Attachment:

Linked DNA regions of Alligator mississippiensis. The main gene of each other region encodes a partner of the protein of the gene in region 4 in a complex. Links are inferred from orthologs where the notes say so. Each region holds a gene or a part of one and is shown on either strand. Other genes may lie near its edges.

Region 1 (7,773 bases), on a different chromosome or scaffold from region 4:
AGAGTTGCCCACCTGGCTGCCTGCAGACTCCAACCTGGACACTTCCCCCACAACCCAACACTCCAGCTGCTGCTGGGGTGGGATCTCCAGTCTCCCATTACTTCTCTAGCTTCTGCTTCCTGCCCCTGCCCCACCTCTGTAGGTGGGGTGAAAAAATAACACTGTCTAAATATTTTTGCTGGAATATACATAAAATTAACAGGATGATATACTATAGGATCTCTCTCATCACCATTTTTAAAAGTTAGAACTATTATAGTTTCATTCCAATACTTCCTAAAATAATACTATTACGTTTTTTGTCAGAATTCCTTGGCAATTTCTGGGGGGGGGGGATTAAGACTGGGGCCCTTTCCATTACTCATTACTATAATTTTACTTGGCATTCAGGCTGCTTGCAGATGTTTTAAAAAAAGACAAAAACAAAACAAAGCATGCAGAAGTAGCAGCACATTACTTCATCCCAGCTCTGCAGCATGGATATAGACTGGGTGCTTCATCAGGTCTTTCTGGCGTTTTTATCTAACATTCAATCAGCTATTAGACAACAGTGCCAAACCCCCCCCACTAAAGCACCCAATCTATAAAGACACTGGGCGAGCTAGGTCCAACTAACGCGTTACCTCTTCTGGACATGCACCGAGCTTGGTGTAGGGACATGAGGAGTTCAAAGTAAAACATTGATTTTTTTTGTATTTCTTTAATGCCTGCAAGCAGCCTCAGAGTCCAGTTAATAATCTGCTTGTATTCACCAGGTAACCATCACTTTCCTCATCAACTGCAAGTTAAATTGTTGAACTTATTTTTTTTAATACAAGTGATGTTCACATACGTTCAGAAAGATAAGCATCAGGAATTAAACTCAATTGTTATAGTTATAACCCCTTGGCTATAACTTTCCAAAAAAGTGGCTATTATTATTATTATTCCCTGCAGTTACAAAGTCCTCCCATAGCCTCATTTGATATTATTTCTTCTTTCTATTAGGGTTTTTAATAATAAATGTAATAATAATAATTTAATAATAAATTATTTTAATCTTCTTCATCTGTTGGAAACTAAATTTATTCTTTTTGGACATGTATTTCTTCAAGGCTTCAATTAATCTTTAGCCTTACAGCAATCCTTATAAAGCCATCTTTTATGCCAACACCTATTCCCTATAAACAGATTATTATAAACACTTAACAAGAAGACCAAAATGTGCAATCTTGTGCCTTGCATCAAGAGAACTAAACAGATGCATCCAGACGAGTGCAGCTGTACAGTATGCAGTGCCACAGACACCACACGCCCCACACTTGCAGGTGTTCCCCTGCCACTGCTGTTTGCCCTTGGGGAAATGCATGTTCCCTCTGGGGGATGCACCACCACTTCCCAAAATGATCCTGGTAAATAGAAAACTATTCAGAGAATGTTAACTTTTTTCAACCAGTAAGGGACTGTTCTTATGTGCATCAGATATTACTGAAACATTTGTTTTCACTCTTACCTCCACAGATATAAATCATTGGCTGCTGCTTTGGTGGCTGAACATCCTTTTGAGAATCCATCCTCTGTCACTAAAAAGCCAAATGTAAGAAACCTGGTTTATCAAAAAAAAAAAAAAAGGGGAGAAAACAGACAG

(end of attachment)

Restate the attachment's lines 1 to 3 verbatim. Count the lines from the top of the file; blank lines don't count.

Linked DNA regions of Alligator mississippiensis. The main gene of each other region encodes a partner of the protein of the gene in region 4 in a complex. Links are inferred from orthologs where the notes say so. Each region holds a gene or a part of one and is shown on either strand. Other genes may lie near its edges.

Region 1 (7,773 bases), on a different chromosome or scaffold from region 4:
AGAGTTGCCCACCTGGCTGCCTGCAGACTCCAACCTGGACACTTCCCCCACAACCCAACACTCCAGCTGCTGCTGGGGTGGGATCTCCAGTCTCCCATTACTTCTCTAGCTTCTGCTTCCTGCCCCTGCCCCACCTCTGTAGGTGGGGTGAAAAAATAACACTGTCTAAATATTTTTGCTGGAATATACATAAAATTAACAGGATGATATACTATAGGATCTCTCTCATCACCATTTTTAAAAGTTAGAACTATTATAGTTTCATTCCAATACTTCCTAAAATAATACTATTACGTTTTTTGTCAGAATTCCTTGGCAATTTCTGGGGGGGGGGGATTAAGACTGGGGCCCTTTCCATTACTCATTACTATAATTTTACTTGGCATTCAGGCTGCTTGCAGATGTTTTAAAAAAAGACAAAAACAAAACAAAGCATGCAGAAGTAGCAGCACATTACTTCATCCCAGCTCTGCAGCATGGATATAGACTGGGTGCTTCATCAGGTCTTTCTGGCGTTTTTATCTAACATTCAATCAGCTATTAGACAACAGTGCCAAACCCCCCCCACTAAAGCACCCAATCTATAAAGACACTGGGCGAGCTAGGTCCAACTAACGCGTTACCTCTTCTGGACATGCACCGAGCTTGGTGTAGGGACATGAGGAGTTCAAAGTAAAACATTGATTTTTTTTGTATTTCTTTAATGCCTGCAAGCAGCCTCAGAGTCCAGTTAATAATCTGCTTGTATTCACCAGGTAACCATCACTTTCCTCATCAACTGCAAGTTAAATTGTTGAACTTATTTTTTTTAATACAAGTGATGTTCACATACGTTCAGAAAGATAAGCATCAGGAATTAAACTCAATTGTTATAGTTATAACCCCTTGGCTATAACTTTCCAAAAAAGTGGCTATTATTATTATTATTCCCTGCAGTTACAAAGTCCTCCCATAGCCTCATTTGATATTATTTCTTCTTTCTATTAGGGTTTTTAATAATAAATGTAATAATAATAATTTAATAATAAATTATTTTAATCTTCTTCATCTGTTGGAAACTAAATTTATTCTTTTTGGACATGTATTTCTTCAAGGCTTCAATTAATCTTTAGCCTTACAGCAATCCTTATAAAGCCATCTTTTATGCCAACACCTATTCCCTATAAACAGATTATTATAAACACTTAACAAGAAGACCAAAATGTGCAATCTTGTGCCTTGCATCAAGAGAACTAAACAGATGCATCCAGACGAGTGCAGCTGTACAGTATGCAGTGCCACAGACACCACACGCCCCACACTTGCAGGTGTTCCCCTGCCACTGCTGTTTGCCCTTGGGGAAATGCATGTTCCCTCTGGGGGATGCACCACCACTTCCCAAAATGATCCTGGTAAATAGAAAACTATTCAGAGAATGTTAACTTTTTTCAACCAGTAAGGGACTGTTCTTATGTGCATCAGATATTACTGAAACATTTGTTTTCACTCTTACCTCCACAGATATAAATCATTGGCTGCTGCTTTGGTGGCTGAACATCCTTTTGAGAATCCATCCTCTGTCACTAAAAAGCCAAATGTAAGAAACCTGGTTTATCAAAAAAAAAAAAAAAGGGGAGAAAACAGACAG